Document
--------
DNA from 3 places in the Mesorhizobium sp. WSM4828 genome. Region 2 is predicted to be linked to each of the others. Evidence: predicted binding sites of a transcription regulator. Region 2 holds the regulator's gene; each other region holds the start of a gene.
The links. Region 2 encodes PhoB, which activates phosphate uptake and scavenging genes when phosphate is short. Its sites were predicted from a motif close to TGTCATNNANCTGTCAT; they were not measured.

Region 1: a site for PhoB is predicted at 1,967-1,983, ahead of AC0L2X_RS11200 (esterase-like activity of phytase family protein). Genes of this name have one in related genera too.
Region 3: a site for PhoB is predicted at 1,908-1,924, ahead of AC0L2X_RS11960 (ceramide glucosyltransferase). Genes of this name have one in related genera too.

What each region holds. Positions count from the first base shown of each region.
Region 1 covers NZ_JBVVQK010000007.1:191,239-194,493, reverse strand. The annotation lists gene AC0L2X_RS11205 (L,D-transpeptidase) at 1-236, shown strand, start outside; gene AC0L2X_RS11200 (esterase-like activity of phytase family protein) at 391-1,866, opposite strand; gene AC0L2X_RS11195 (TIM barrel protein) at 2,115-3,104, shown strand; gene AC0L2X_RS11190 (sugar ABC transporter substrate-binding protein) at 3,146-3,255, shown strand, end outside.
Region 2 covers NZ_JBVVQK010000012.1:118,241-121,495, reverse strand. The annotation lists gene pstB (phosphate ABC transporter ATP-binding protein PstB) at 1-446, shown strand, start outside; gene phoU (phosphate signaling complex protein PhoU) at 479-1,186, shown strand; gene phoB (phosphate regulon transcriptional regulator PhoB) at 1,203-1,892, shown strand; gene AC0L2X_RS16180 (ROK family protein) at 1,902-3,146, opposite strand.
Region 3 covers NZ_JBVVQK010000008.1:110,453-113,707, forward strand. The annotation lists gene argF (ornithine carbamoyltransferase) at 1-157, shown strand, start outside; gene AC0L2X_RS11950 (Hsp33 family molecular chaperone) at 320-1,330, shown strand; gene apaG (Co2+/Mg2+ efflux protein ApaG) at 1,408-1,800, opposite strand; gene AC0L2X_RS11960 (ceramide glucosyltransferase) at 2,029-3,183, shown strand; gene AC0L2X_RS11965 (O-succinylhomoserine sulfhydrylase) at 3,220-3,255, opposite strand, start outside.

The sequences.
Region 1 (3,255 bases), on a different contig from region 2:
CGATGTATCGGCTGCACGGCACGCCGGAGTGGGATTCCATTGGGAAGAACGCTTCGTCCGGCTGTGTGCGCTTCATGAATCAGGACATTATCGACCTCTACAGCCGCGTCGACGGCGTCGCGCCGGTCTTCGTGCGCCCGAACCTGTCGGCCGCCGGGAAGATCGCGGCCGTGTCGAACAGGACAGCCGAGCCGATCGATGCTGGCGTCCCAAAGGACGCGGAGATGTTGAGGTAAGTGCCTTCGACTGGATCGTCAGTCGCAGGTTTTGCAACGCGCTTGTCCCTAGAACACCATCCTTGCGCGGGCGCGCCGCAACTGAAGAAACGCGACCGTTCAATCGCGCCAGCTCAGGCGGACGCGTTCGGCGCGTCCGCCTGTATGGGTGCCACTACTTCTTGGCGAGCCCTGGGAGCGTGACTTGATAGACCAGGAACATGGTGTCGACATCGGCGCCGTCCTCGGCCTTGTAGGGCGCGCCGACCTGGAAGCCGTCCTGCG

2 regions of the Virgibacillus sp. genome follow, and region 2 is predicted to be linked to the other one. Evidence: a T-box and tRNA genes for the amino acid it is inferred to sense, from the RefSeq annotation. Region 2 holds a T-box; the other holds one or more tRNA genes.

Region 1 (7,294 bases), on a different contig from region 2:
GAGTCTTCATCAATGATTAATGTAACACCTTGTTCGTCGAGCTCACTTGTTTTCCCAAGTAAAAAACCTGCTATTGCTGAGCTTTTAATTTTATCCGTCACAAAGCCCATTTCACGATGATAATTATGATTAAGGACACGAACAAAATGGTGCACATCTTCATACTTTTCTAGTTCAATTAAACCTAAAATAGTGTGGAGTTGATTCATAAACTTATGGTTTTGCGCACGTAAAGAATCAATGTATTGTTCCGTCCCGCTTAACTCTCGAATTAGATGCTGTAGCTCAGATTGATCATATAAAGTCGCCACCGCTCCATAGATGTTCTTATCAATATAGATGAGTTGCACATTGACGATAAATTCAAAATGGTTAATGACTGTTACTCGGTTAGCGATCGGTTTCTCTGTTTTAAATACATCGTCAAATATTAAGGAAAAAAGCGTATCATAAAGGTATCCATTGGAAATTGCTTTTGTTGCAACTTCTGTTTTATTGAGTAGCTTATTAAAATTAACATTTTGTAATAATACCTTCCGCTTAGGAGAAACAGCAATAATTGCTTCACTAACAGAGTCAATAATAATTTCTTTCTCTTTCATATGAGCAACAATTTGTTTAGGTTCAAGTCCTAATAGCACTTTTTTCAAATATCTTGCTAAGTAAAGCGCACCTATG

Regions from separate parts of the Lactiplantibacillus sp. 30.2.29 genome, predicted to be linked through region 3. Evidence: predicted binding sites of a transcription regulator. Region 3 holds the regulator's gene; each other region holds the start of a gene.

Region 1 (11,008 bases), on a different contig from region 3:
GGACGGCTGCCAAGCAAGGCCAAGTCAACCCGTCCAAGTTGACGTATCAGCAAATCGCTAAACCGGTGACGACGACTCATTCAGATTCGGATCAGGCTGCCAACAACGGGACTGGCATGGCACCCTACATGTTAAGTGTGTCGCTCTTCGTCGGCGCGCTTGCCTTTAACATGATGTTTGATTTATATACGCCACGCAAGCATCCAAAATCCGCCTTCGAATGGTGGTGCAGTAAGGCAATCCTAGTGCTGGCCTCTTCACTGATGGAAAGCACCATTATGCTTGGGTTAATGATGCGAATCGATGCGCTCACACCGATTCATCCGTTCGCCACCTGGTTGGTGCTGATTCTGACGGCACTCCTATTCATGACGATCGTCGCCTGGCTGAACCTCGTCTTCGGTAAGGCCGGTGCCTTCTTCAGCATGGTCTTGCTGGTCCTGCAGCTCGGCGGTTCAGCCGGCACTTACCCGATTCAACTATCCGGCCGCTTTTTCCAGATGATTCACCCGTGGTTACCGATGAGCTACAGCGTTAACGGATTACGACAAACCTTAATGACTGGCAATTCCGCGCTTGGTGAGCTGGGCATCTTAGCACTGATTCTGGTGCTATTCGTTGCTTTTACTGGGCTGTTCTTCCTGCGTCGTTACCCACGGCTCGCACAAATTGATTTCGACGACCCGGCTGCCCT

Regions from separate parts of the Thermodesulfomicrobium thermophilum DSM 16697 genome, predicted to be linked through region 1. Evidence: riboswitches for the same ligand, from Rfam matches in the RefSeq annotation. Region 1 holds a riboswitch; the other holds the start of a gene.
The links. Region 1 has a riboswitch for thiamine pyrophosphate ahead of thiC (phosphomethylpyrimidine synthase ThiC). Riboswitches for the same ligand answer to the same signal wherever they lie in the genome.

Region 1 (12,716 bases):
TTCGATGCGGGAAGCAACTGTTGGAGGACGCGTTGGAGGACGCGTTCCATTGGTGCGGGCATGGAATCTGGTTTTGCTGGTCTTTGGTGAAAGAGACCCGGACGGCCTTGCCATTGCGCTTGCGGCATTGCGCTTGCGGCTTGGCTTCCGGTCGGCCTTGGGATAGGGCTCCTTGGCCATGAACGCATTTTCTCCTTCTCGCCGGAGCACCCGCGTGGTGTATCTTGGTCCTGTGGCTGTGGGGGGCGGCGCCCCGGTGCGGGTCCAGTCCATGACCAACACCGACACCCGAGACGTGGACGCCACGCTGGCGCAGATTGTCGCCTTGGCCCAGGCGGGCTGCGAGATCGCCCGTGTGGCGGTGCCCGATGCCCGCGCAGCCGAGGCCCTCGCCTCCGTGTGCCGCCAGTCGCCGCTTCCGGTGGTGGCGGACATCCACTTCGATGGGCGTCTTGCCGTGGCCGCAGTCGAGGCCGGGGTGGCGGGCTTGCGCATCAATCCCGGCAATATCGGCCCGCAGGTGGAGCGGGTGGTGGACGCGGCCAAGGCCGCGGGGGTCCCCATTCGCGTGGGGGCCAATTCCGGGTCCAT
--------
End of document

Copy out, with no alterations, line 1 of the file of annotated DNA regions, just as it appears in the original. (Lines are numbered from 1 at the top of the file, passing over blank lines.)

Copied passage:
DNA from 3 places in the Mesorhizobium sp. WSM4828 genome. Region 2 is predicted to be linked to each of the others. Evidence: predicted binding sites of a transcription regulator. Region 2 holds the regulator's gene; each other region holds the start of a gene.